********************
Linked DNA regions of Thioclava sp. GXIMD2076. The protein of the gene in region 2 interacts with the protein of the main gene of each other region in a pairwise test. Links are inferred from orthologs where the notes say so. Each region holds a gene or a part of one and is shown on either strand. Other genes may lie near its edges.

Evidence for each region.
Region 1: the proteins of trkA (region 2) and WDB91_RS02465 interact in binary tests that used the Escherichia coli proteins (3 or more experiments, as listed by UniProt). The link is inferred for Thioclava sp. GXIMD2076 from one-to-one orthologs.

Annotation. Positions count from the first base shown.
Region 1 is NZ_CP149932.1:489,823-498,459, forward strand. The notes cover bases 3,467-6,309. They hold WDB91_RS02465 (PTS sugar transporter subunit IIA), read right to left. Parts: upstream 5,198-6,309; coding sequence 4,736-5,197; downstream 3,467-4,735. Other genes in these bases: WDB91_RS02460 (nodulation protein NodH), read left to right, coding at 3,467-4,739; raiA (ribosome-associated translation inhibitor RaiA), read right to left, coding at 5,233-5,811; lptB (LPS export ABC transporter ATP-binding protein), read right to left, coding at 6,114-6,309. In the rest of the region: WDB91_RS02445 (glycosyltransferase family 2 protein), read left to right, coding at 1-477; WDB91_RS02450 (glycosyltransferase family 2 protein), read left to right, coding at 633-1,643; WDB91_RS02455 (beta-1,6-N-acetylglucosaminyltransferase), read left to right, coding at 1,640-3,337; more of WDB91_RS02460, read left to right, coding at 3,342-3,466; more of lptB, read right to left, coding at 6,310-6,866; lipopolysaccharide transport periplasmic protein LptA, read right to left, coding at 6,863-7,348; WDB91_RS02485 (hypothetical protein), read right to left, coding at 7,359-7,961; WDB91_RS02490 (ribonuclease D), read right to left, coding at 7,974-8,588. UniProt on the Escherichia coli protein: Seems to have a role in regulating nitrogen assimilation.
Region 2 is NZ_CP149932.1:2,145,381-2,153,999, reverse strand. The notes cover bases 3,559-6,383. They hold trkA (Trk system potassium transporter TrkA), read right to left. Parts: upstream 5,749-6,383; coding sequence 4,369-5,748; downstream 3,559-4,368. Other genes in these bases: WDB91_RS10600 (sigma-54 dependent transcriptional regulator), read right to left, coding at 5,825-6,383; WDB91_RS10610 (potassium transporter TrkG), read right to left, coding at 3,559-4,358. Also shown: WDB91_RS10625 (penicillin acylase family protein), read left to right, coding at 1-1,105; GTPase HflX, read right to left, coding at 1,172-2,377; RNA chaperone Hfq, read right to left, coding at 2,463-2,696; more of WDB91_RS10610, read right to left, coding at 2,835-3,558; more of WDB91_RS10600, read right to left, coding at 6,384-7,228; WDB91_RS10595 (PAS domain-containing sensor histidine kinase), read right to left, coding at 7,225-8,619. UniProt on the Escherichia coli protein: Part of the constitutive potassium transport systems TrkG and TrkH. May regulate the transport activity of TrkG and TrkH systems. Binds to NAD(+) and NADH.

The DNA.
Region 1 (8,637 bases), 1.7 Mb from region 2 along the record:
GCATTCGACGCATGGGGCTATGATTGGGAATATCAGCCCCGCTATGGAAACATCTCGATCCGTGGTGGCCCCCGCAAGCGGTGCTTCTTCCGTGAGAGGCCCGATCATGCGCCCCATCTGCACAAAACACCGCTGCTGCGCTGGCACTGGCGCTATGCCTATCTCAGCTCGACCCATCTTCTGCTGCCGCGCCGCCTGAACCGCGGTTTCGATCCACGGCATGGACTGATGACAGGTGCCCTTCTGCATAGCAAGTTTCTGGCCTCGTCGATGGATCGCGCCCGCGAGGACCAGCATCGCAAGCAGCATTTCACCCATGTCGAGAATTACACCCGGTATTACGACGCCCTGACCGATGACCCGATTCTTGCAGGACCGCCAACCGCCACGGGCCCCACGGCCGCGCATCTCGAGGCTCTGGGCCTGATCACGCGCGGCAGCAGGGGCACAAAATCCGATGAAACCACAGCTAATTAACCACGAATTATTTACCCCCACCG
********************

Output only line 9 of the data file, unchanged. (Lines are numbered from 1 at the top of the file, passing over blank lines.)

GCATTCGACGCATGGGGCTATGATTGGGAATATCAGCCCCGCTATGGAAACATCTCGATCCGTGGTGGCCCCCGCAAGCGGTGCTTCTTCCGTGAGAGGCCCGATCATGCGCCCCATCTGCACAAAACACCGCTGCTGCGCTGGCACTGGCGCTATGCCTATCTCAGCTCGACCCATCTTCTGCTGCCGCGCCGCCTGAACCGCGGTTTCGATCCACGGCATGGACTGATGACAGGTGCCCTTCTGCATAGCAAGTTTCTGGCCTCGTCGATGGATCGCGCCCGCGAGGACCAGCATCGCAAGCAGCATTTCACCCATGTCGAGAATTACACCCGGTATTACGACGCCCTGACCGATGACCCGATTCTTGCAGGACCGCCAACCGCCACGGGCCCCACGGCCGCGCATCTCGAGGCTCTGGGCCTGATCACGCGCGGCAGCAGGGGCACAAAATCCGATGAAACCACAGCTAATTAACCACGAATTATTTACCCCCACCG